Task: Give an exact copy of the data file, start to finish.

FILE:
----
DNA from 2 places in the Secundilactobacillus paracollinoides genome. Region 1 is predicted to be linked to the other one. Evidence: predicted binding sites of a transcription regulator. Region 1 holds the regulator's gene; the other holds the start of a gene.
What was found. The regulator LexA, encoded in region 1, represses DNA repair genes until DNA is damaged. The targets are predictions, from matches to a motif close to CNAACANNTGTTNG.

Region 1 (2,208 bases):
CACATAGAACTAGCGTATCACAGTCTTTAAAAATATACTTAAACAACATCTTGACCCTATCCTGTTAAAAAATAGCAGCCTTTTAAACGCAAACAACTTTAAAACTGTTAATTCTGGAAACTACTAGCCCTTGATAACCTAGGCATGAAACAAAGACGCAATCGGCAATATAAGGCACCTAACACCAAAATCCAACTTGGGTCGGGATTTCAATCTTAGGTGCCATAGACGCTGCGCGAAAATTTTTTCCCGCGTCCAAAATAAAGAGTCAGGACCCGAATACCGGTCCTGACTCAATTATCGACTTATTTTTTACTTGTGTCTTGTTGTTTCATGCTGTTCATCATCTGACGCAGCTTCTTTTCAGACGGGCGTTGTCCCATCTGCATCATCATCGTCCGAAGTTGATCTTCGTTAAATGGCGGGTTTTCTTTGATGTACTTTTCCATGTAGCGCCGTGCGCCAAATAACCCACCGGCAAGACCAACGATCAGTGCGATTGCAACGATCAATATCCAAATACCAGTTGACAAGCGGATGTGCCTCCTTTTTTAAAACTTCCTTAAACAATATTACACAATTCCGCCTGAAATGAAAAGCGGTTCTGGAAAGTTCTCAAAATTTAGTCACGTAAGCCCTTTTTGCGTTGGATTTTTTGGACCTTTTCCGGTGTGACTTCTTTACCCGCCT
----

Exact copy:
DNA from 2 places in the Secundilactobacillus paracollinoides genome. Region 1 is predicted to be linked to the other one. Evidence: predicted binding sites of a transcription regulator. Region 1 holds the regulator's gene; the other holds the start of a gene.
What was found. The regulator LexA, encoded in region 1, represses DNA repair genes until DNA is damaged. The targets are predictions, from matches to a motif close to CNAACANNTGTTNG.

Region 1 (2,208 bases):
CACATAGAACTAGCGTATCACAGTCTTTAAAAATATACTTAAACAACATCTTGACCCTATCCTGTTAAAAAATAGCAGCCTTTTAAACGCAAACAACTTTAAAACTGTTAATTCTGGAAACTACTAGCCCTTGATAACCTAGGCATGAAACAAAGACGCAATCGGCAATATAAGGCACCTAACACCAAAATCCAACTTGGGTCGGGATTTCAATCTTAGGTGCCATAGACGCTGCGCGAAAATTTTTTCCCGCGTCCAAAATAAAGAGTCAGGACCCGAATACCGGTCCTGACTCAATTATCGACTTATTTTTTACTTGTGTCTTGTTGTTTCATGCTGTTCATCATCTGACGCAGCTTCTTTTCAGACGGGCGTTGTCCCATCTGCATCATCATCGTCCGAAGTTGATCTTCGTTAAATGGCGGGTTTTCTTTGATGTACTTTTCCATGTAGCGCCGTGCGCCAAATAACCCACCGGCAAGACCAACGATCAGTGCGATTGCAACGATCAATATCCAAATACCAGTTGACAAGCGGATGTGCCTCCTTTTTTAAAACTTCCTTAAACAATATTACACAATTCCGCCTGAAATGAAAAGCGGTTCTGGAAAGTTCTCAAAATTTAGTCACGTAAGCCCTTTTTGCGTTGGATTTTTTGGACCTTTTCCGGTGTGACTTCTTTACCCGCCT